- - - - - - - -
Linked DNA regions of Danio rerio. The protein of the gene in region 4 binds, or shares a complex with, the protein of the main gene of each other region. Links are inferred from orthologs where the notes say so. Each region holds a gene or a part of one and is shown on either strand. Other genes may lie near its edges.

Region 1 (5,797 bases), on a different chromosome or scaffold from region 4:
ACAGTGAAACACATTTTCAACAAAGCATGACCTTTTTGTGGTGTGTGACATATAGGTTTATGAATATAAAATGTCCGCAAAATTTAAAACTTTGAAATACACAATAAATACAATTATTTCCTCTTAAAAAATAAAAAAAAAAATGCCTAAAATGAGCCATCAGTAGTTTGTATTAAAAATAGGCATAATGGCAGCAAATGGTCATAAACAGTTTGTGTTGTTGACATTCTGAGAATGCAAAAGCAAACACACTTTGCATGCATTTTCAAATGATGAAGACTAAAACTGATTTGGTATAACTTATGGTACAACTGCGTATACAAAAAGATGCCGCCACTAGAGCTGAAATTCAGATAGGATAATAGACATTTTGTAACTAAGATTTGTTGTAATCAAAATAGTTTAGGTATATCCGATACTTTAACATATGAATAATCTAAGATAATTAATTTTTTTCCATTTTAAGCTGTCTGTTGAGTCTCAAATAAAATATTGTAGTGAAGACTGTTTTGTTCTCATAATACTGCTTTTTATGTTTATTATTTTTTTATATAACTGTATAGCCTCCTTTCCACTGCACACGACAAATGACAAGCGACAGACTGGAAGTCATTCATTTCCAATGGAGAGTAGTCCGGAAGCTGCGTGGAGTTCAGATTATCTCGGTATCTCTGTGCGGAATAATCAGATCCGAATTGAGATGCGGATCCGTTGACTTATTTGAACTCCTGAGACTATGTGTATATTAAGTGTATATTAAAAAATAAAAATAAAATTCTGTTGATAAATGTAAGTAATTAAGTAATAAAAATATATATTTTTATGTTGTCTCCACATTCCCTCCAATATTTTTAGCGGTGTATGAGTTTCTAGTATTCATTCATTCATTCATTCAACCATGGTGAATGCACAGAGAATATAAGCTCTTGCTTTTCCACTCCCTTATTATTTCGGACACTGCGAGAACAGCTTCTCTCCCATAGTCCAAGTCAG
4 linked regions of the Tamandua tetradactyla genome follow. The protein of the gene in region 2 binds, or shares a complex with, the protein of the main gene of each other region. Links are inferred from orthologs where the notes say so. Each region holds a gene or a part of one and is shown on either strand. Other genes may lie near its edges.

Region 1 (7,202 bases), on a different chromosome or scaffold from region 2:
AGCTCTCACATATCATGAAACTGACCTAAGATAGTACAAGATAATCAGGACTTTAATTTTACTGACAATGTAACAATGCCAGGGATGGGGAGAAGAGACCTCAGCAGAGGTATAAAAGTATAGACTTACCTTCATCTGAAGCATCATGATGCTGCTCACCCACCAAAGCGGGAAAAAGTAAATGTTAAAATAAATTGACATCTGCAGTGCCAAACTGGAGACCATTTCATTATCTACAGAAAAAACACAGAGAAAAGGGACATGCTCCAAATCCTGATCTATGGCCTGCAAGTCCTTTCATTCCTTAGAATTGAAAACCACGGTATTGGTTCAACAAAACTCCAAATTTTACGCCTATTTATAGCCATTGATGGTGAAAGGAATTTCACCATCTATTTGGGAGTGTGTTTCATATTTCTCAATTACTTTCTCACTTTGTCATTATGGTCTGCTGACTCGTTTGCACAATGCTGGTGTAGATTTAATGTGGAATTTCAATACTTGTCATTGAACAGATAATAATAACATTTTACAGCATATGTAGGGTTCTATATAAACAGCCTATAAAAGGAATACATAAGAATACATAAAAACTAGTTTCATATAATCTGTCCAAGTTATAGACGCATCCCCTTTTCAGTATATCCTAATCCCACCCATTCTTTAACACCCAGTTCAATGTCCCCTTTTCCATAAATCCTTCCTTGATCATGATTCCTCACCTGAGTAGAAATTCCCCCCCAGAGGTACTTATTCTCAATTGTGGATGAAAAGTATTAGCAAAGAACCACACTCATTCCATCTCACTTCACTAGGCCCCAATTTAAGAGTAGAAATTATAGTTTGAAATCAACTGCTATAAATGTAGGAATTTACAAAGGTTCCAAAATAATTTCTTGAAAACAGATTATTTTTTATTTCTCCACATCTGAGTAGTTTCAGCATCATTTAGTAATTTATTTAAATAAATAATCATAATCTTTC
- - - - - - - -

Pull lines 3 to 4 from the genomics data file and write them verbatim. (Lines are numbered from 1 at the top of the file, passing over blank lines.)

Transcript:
ACAGTGAAACACATTTTCAACAAAGCATGACCTTTTTGTGGTGTGTGACATATAGGTTTATGAATATAAAATGTCCGCAAAATTTAAAACTTTGAAATACACAATAAATACAATTATTTCCTCTTAAAAAATAAAAAAAAAAATGCCTAAAATGAGCCATCAGTAGTTTGTATTAAAAATAGGCATAATGGCAGCAAATGGTCATAAACAGTTTGTGTTGTTGACATTCTGAGAATGCAAAAGCAAACACACTTTGCATGCATTTTCAAATGATGAAGACTAAAACTGATTTGGTATAACTTATGGTACAACTGCGTATACAAAAAGATGCCGCCACTAGAGCTGAAATTCAGATAGGATAATAGACATTTTGTAACTAAGATTTGTTGTAATCAAAATAGTTTAGGTATATCCGATACTTTAACATATGAATAATCTAAGATAATTAATTTTTTTCCATTTTAAGCTGTCTGTTGAGTCTCAAATAAAATATTGTAGTGAAGACTGTTTTGTTCTCATAATACTGCTTTTTATGTTTATTATTTTTTTATATAACTGTATAGCCTCCTTTCCACTGCACACGACAAATGACAAGCGACAGACTGGAAGTCATTCATTTCCAATGGAGAGTAGTCCGGAAGCTGCGTGGAGTTCAGATTATCTCGGTATCTCTGTGCGGAATAATCAGATCCGAATTGAGATGCGGATCCGTTGACTTATTTGAACTCCTGAGACTATGTGTATATTAAGTGTATATTAAAAAATAAAAATAAAATTCTGTTGATAAATGTAAGTAATTAAGTAATAAAAATATATATTTTTATGTTGTCTCCACATTCCCTCCAATATTTTTAGCGGTGTATGAGTTTCTAGTATTCATTCATTCATTCATTCAACCATGGTGAATGCACAGAGAATATAAGCTCTTGCTTTTCCACTCCCTTATTATTTCGGACACTGCGAGAACAGCTTCTCTCCCATAGTCCAAGTCAG
4 linked regions of the Tamandua tetradactyla genome follow. The protein of the gene in region 2 binds, or shares a complex with, the protein of the main gene of each other region. Links are inferred from orthologs where the notes say so. Each region holds a gene or a part of one and is shown on either strand. Other genes may lie near its edges.